Question: I saw your column on the subject of novice real estate investors. There is one issue I am interested in just as a public issue. This is the idea people seem to believe in that anyone who invests in real estate is somehow entitled to a rental income that is at least equal to their expenses.
I think anyone who advises potential investors should make it crystal clear that there is no “god-given” or natural law right to a positive cash flow in a real estate investment. Knowing that would help small and novice investors get along better with their prospective and actual tenants, and, as importantly, with themselves and their spouses or investment partners.
The idea that one can, by spending a tiny amount, end up owning a property worth hundreds of thousands without investing any further amount of one’s own money just isn’t very plausible.
I lived in Merced County in California at the height of the real estate bubble. Bay Area investors came in thinking they could put $5,000 down on a $400,000 property in an economically depressed area and get someone to pay $1,800 a month in rent.
Never worked, and I knew from day one it wouldn’t. People with that amount of money could afford to buy their own house and did.
Answer: You raise a good point, and I agree with you. Many years ago late night TV used to be filled with infomercials about how to “Get Rich Quick in Real Estate” by buying homes with “No Money Down!” What these gurus failed to explain was how much money it might cost to hold onto the properties after you buy them.
The no-money-down craze was popular when home prices were appreciating rapidly. The idea was that the rising home price would more than make up for any short-term negative cash flow you might have while holding the property.
But as we all know now, home prices don’t always go up. For the past six years home prices have dropped throughout the Puget Sound region. If you bought a home with no money down near the peak of the housing market, not only have you been losing money every month with negative rental income, but you have also lost the value of your home, so it’s a double whammy.
As you mentioned in your letter, it is virtually impossible to buy a home and rent it with a positive cash flow without making a down payment of at least 20 percent.
Buying a home with no money down is relatively easy in a weak housing market because many homeowners have very little or negative equity (owe more than their home is worth). All you are doing is taking over their financial problem.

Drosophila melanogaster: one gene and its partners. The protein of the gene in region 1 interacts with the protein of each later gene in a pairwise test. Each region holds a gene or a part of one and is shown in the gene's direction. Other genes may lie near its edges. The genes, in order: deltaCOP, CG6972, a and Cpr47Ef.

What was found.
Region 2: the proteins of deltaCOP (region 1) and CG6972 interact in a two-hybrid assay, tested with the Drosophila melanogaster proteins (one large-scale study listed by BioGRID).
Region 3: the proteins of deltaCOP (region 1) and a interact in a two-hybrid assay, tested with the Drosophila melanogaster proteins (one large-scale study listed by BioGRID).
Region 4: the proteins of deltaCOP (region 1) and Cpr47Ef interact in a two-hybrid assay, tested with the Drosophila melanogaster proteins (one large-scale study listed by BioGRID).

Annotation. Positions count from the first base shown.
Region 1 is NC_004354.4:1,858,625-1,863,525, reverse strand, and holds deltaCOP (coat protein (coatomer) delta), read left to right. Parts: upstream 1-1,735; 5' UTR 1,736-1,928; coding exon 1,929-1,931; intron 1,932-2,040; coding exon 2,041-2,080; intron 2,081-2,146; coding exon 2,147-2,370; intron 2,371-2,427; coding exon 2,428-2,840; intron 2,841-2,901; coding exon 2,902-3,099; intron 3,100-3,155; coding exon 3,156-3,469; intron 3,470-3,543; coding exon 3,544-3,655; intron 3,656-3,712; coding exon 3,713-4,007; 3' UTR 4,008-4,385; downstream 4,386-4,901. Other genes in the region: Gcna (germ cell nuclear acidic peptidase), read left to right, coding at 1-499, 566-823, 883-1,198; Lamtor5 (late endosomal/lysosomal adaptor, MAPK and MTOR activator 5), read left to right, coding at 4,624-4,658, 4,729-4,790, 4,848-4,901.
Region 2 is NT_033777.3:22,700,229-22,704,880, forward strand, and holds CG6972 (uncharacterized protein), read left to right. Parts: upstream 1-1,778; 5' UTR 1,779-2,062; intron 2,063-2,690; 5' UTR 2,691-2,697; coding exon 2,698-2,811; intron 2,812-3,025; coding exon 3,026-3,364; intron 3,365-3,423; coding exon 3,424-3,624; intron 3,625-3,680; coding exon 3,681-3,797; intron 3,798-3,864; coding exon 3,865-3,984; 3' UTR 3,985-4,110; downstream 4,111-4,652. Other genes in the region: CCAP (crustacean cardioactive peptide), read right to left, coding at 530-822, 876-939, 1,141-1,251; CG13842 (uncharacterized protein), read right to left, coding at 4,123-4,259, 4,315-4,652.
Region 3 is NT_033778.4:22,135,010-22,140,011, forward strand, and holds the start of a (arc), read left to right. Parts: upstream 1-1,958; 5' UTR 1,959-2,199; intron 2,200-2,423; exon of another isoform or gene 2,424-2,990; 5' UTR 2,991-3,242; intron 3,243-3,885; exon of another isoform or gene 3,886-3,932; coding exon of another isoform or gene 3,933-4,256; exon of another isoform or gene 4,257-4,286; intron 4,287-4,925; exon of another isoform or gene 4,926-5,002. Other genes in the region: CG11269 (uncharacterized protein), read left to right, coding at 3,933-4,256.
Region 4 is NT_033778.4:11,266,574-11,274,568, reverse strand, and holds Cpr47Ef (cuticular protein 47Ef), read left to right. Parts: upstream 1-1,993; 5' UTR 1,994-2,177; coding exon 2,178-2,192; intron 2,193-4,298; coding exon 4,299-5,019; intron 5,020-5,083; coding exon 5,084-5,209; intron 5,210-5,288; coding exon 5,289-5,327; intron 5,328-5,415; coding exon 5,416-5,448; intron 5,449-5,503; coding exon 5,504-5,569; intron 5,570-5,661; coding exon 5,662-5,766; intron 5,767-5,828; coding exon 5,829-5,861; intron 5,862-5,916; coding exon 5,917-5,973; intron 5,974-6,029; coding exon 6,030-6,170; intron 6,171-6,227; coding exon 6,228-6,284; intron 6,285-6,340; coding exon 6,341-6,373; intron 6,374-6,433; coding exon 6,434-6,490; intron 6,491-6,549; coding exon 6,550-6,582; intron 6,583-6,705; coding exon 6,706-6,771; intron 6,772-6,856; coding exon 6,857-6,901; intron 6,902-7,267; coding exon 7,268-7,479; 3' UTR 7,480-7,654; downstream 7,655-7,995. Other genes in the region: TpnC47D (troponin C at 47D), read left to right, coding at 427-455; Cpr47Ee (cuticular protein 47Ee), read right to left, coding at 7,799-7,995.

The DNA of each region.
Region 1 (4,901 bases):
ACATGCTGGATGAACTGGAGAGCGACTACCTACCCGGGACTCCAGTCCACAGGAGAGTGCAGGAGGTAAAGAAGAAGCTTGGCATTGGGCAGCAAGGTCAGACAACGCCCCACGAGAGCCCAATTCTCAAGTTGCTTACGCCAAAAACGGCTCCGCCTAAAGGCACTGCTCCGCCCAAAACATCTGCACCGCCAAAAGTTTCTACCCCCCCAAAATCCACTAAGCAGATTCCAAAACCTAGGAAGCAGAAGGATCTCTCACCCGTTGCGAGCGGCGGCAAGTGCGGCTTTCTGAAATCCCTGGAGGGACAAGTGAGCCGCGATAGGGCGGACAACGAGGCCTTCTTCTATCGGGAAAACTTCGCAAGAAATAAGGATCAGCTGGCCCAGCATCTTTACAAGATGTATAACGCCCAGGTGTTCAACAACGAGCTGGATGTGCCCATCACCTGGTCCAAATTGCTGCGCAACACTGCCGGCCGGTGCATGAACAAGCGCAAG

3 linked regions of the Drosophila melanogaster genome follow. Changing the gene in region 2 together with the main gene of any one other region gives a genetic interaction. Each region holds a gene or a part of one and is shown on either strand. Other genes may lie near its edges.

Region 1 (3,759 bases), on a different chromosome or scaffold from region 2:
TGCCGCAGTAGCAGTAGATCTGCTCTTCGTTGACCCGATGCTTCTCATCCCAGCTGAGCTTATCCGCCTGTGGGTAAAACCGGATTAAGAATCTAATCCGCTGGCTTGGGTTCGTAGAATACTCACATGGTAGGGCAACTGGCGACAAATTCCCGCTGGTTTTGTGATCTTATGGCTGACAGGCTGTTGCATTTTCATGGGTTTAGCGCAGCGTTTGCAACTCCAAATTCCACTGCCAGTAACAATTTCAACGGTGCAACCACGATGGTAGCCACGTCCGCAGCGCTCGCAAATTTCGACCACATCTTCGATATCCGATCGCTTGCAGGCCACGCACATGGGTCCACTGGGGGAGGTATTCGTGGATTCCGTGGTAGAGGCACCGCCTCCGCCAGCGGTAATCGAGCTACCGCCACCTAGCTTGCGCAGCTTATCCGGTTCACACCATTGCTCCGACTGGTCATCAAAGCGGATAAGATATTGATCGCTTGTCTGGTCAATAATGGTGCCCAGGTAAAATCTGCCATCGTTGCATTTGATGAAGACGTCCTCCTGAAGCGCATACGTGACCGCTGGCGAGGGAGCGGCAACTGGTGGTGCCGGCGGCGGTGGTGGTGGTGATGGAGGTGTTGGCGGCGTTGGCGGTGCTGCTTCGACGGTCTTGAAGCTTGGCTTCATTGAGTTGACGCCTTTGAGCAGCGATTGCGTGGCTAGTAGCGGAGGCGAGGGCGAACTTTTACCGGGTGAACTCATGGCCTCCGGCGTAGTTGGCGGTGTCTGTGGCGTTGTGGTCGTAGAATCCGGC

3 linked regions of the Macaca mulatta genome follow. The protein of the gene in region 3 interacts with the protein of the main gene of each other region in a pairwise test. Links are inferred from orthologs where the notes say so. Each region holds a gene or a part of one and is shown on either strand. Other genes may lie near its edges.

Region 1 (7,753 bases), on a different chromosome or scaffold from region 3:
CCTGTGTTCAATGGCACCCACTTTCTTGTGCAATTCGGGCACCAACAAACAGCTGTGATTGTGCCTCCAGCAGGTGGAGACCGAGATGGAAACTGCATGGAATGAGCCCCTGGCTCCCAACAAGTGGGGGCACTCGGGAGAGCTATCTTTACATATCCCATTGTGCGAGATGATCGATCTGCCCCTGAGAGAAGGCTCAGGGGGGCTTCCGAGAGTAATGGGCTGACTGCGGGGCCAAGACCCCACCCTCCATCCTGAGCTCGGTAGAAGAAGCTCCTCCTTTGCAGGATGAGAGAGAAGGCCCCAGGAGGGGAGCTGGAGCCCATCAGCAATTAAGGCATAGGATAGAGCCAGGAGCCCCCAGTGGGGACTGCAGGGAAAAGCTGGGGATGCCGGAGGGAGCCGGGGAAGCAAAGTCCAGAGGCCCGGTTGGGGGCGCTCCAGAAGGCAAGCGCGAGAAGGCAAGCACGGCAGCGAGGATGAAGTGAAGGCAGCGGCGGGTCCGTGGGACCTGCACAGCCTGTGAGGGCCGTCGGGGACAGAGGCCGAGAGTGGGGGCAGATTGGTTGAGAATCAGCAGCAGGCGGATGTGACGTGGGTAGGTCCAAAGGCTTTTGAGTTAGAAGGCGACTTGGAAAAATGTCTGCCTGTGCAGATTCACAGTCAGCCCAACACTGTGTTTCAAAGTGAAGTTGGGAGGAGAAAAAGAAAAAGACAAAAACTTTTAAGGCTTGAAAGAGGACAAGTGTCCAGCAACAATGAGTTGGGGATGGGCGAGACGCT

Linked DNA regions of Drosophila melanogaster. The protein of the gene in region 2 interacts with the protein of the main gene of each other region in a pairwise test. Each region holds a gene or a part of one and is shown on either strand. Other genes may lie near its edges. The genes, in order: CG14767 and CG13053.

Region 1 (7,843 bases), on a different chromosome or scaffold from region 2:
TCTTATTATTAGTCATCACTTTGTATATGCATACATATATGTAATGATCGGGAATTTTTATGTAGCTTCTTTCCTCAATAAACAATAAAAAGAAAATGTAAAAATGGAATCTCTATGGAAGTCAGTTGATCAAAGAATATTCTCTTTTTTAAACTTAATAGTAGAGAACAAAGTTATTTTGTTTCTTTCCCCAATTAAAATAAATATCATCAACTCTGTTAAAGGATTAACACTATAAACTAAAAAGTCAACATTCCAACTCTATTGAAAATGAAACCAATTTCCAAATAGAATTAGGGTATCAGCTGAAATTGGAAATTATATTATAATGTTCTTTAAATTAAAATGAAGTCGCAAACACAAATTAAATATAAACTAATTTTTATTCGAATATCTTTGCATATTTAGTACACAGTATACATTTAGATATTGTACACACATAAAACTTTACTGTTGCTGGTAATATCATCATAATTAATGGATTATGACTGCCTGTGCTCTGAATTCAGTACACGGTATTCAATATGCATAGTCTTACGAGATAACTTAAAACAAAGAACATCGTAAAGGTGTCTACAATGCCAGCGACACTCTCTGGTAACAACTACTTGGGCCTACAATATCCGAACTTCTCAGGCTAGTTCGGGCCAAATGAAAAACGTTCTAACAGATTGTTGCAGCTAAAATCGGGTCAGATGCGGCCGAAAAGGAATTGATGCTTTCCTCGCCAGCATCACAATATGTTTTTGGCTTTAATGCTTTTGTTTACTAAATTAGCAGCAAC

It makes no sense in today’s real estate market to buy a rental house with a negative cash flow because we have no idea how long it will take before home prices start to appreciate at a reasonable rate.
It is possible to buy a fixer house and create “forced appreciation” by making repairs and improvements to increase its resale value. But that does not necessarily increase its rental value enough to generate a positive cash flow.
That’s why most fixer investors quickly flip the house to sell for a profit rather than trying to hold it as a long-term rental property investment.
Before you consider buying a rental property, make sure you do a rental survey of the area to find out the current rental rate for similar properties. This is easy to do by searching Craigslist and other online rental ad websites.
If you find that 3-bedroom, 2-bath homes in your neighborhood are renting for an average of $1,800 per month, don’t expect to be able to get $2,300 per month for your house just because that’s how much you need to pay your mortgage.
This is a fairly strong rental market for landlords, but you must be competitive. The best quality tenants are smart enough to search for the best deals. If you are able to rent your house for an above-market rate, you are likely end up with poor quality tenants who can’t qualify for the more affordable rentals and have no other choice.
That’s not the kind of tenants you want to attract.
Steve Tytler is a licensed real estate broker and owner of Best Mortgage. You can email him at email@example.com.